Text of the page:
Can tomatoes lower LDL cholesterol and protect you from heart disease?Researchers at the University of Adelaide in Australia are saying yes.
Dr. Karin Reid and Dr. Peter Fakler at the University of Adelaide in Australia investigated and analyzed the collective findings of over a dozen studies dating back to 1955.
Can Tomatoes Lower LDL Cholesterol?
The study by Reid and Fakler concluded that lycopene taken in doses of 25 mg or more daily is effecting at lowering “bad” LDL cholesterol by around 10%. This is similar to the results you’d expect from a low dose cholesterol-lowering statin drug.
While previous research suggests that lycopene may also be beneficial for blood pressure, the conclusion of this study is that more research is needed to confirm that theory.
Lycopene is often linked to tomatoes as tomato sauce and tomato paste are among the two highest known sources of lycopene.
It might surprise you to learn that lycopene is found in higher amounts in cooked tomatoes or tomato paste compared to raw, fresh tomatoes.
For example, one cup of tomato paste contains a little over 75mg of lycopene. One cup of tomato puree and tomato soup have 54 and 26mg respectively.
Meanwhile, one cup of raw tomatoes has less than 5mg of lycopene.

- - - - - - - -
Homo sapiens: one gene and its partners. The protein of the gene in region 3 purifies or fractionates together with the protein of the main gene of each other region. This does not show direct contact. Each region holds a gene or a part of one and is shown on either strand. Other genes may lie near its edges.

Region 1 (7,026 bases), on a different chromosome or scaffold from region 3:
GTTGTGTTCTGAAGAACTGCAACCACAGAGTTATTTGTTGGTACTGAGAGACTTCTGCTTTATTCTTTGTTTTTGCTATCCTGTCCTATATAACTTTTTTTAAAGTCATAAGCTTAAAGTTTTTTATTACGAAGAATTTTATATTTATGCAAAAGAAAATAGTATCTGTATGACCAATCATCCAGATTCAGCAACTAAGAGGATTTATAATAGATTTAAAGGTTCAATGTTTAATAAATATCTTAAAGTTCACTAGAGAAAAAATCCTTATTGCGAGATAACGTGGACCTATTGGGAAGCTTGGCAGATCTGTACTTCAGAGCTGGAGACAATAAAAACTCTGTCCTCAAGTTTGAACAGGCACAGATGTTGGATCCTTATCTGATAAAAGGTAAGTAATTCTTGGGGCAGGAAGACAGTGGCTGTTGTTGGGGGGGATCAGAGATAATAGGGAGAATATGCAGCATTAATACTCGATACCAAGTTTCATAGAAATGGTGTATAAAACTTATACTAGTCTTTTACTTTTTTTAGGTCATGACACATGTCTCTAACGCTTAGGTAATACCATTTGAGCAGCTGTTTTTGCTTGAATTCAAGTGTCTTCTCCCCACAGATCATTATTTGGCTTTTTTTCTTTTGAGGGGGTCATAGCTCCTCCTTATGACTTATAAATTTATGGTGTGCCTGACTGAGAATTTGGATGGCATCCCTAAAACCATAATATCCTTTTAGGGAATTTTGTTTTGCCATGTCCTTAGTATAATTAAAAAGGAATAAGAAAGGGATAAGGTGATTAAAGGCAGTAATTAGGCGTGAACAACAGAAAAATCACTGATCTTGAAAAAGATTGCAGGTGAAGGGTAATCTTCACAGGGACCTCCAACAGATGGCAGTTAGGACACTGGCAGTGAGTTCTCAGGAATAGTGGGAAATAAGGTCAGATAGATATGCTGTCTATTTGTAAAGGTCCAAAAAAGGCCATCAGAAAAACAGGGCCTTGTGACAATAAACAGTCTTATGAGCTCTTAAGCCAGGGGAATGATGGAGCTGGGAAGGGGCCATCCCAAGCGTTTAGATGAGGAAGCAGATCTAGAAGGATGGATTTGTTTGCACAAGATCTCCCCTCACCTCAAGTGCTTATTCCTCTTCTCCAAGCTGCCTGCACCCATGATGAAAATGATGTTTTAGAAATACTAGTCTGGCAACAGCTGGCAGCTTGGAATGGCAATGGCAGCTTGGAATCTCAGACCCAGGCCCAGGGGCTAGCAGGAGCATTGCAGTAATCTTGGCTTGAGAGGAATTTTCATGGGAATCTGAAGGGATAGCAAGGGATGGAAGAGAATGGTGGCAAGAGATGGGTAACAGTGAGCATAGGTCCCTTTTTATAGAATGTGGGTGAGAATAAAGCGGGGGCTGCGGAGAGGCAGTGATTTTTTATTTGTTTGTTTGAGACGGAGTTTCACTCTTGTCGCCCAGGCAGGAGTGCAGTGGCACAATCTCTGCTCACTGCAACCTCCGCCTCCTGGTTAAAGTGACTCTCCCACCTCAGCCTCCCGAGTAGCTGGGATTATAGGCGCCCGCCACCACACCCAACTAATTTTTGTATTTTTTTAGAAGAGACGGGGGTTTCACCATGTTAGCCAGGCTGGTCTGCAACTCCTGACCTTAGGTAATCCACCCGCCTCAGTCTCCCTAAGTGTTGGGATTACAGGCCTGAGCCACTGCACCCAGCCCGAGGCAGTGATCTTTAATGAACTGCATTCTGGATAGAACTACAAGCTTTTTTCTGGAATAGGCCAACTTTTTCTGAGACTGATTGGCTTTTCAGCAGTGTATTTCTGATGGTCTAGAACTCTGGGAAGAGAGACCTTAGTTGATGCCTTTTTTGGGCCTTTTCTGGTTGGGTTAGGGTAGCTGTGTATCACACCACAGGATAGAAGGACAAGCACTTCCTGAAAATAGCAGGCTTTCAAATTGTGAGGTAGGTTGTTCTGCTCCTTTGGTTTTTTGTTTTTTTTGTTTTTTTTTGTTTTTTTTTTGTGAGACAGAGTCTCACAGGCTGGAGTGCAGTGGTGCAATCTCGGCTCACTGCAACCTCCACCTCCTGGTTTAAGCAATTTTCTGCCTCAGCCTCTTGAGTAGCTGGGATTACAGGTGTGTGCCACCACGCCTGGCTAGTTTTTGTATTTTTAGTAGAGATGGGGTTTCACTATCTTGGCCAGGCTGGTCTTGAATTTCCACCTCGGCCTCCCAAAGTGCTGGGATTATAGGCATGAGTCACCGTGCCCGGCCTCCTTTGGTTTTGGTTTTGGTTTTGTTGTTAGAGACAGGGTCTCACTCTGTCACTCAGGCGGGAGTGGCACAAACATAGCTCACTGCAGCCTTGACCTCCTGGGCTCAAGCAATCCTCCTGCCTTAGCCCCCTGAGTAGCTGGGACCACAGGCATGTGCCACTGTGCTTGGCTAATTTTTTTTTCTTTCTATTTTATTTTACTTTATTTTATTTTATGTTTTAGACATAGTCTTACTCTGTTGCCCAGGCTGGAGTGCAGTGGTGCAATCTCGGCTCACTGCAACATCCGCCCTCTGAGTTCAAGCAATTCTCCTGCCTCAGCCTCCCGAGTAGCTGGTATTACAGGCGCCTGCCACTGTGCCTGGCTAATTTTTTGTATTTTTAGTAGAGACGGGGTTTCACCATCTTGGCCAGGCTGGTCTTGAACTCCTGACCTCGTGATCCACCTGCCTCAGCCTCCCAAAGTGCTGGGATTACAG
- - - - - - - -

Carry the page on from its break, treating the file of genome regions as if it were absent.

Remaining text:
You’d need to eat a little over 16 cups of raw tomatoes to equal the amount of lycopene in one cup of tomato paste.
Not only that…
But the lycopene in cooked tomato products is more easily absorbed by the body vs. raw tomatoes.
Lycopene can also be taken daily as a supplement, usually in a tablet or gelatin capsule.
Other foods known to be high in lycopene include…
- Pink and red grapefruit
- Dried basil and parsley
- Red Cabbage
Eating lycopene-rich foods with healthy fat and other carotenoids (such as the beta-carotene found in carrots) provide a higher level of absorption and greater health benefits.
Want more good news on lycopene?
Lycopene has been shown to have powerful antioxidant properties. In fact, it's antioxidant powers are believed to be stronger than other carotenoids, even that of beta-carotene.
It's these same properties that have shown lycopene to be helpful at preventing the bad, LDL cholesterol from becoming oxidized.
Lowering your LDL (therby improving your HDL/LDL ratio) and helping prevent LDL oxidation means lycopene has multiple beneficial effects on your heart and artery health.
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